These crimes threaten tens of thousands of species around the world, causing extinctions, hurting people and spreading disease.

rescued tiger cub

In August 2020 federal authorities charged a dozen people for illegally trafficking millions of dollars of shark fins in Florida and two other states over the previous seven years.

According to the indictment, the defendants and their two shell companies also smuggled marijuana across the country and laundered their ill-gotten gains into gold, jewels and other commodities.

Although the court cases could still take months, the arrests represent a rare victory in the world of wildlife crime.

Poaching and wildlife trafficking affect thousands of species globally and have caused hundreds of extinctions. Yet the issue rarely gets much media attention — let alone high-profile arrests or convictions.

Here are 10 things you should know about wildlife trafficking:

1. It’s big business. One study put the value of wildlife crime at up to $23 billion a year, and since that study was published more than a decade ago, the value today is probably even higher.

2. It puts tens of thousands of species at risk — and has caused more than a few extinctions along the way, including the western black rhino. From birds to pangolins, lions and tigers, and even orchids and hardwoods…you name it, someone’s probably killing it and shipping it across the world.

Southern white rhino, a frequently trafficked species, in Uganda. Photo: Rod Waddington (CC BY-SA 2.0)

3. It also harms humans. The COVID-19 pandemic was likely a byproduct of the wildlife trade, which has been linked to numerous other disease outbreaks through the years. Poachers and traffickers have also been tied to murder, intimidation, bribery, organized crime, terrorism and a host of other threats that destabilize families, communities and national security.

4. It takes many forms. Wildlife trafficking can involve the transit of whole bodies, meat, scales and other parts — or live animals, sold for the pet trade or for later consumption. And when live animals are caught and shipped, few survive the process.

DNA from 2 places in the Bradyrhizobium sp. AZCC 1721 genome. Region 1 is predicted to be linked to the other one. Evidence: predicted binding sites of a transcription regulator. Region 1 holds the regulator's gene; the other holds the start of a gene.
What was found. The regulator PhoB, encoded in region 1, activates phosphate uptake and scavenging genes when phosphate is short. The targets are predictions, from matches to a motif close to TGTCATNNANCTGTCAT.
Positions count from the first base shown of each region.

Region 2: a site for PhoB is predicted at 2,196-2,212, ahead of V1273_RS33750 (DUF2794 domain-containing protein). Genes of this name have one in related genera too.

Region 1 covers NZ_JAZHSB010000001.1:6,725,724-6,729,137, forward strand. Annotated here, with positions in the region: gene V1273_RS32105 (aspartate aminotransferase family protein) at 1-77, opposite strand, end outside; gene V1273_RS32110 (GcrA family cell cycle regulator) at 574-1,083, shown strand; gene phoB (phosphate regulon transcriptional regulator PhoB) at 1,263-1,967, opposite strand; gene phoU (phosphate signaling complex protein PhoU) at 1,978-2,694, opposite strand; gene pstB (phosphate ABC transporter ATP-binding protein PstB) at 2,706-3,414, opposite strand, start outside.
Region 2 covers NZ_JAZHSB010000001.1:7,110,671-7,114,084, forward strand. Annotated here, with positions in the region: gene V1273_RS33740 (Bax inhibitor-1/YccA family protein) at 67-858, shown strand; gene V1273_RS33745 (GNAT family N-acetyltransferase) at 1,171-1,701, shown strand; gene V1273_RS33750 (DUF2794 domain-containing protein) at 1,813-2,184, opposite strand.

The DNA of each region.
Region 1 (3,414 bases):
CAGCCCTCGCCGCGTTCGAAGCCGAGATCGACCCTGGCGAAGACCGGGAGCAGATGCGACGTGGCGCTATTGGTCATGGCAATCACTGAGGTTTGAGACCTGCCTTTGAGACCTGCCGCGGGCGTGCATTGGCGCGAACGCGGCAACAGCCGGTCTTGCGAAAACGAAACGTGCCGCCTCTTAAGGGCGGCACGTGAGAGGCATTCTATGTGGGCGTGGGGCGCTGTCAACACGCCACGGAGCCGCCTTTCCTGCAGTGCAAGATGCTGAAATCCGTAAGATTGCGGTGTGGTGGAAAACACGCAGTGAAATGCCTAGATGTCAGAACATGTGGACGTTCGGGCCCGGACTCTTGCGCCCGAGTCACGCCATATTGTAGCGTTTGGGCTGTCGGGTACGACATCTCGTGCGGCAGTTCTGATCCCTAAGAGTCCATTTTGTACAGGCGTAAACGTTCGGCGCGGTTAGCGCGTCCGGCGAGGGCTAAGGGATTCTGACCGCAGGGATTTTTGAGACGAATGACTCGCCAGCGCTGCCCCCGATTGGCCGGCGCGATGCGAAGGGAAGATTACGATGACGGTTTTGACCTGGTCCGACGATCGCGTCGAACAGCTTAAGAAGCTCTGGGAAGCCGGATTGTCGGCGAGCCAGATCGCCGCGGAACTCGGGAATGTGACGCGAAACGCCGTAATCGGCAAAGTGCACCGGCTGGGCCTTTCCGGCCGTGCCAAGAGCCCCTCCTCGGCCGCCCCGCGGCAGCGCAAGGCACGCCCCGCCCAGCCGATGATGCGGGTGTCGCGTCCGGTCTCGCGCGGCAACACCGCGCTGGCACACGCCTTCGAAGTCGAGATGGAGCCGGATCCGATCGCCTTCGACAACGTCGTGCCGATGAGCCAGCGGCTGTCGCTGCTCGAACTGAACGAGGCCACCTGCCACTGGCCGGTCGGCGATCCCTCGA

king cobra
An illegally trafficked king cobra recovered in Los Angeles. Photo: USFWS (public domain)

5. It’s distinct from the legal wildlife trade and illegal poaching by subsistence hunters, but tied into both. Many hunters turn to the illegal trade for much-needed income, and trafficked products all too often get laundered through legal markets.

6. It often includes collateral damage. Elephant poachers, for example, frequently use poisons to eliminate nearby vultures, which would otherwise circle the dead pachyderms and alert authorities to kill sites. In Southeast Asia wire snares are placed to target “valuable” animals but kill indiscriminately.

Illegal wildlife snares in Laos. Photo: Bill Robichaud/Global Wildlife Conservation (CC BY 2.0)

7. It’s not just animals. Plants, insects, corals and other creatures are all heavily trafficked. That wood flooring your neighbor just installed may have come from a protected forest.

8. It’s often tied into other crimes like drug smuggling, human trafficking and terrorism, which use the same methods to transport cash and goods around the world. Customs agents frequently find shipments of wildlife products in the same containers as illegal drugs, firearms and other products.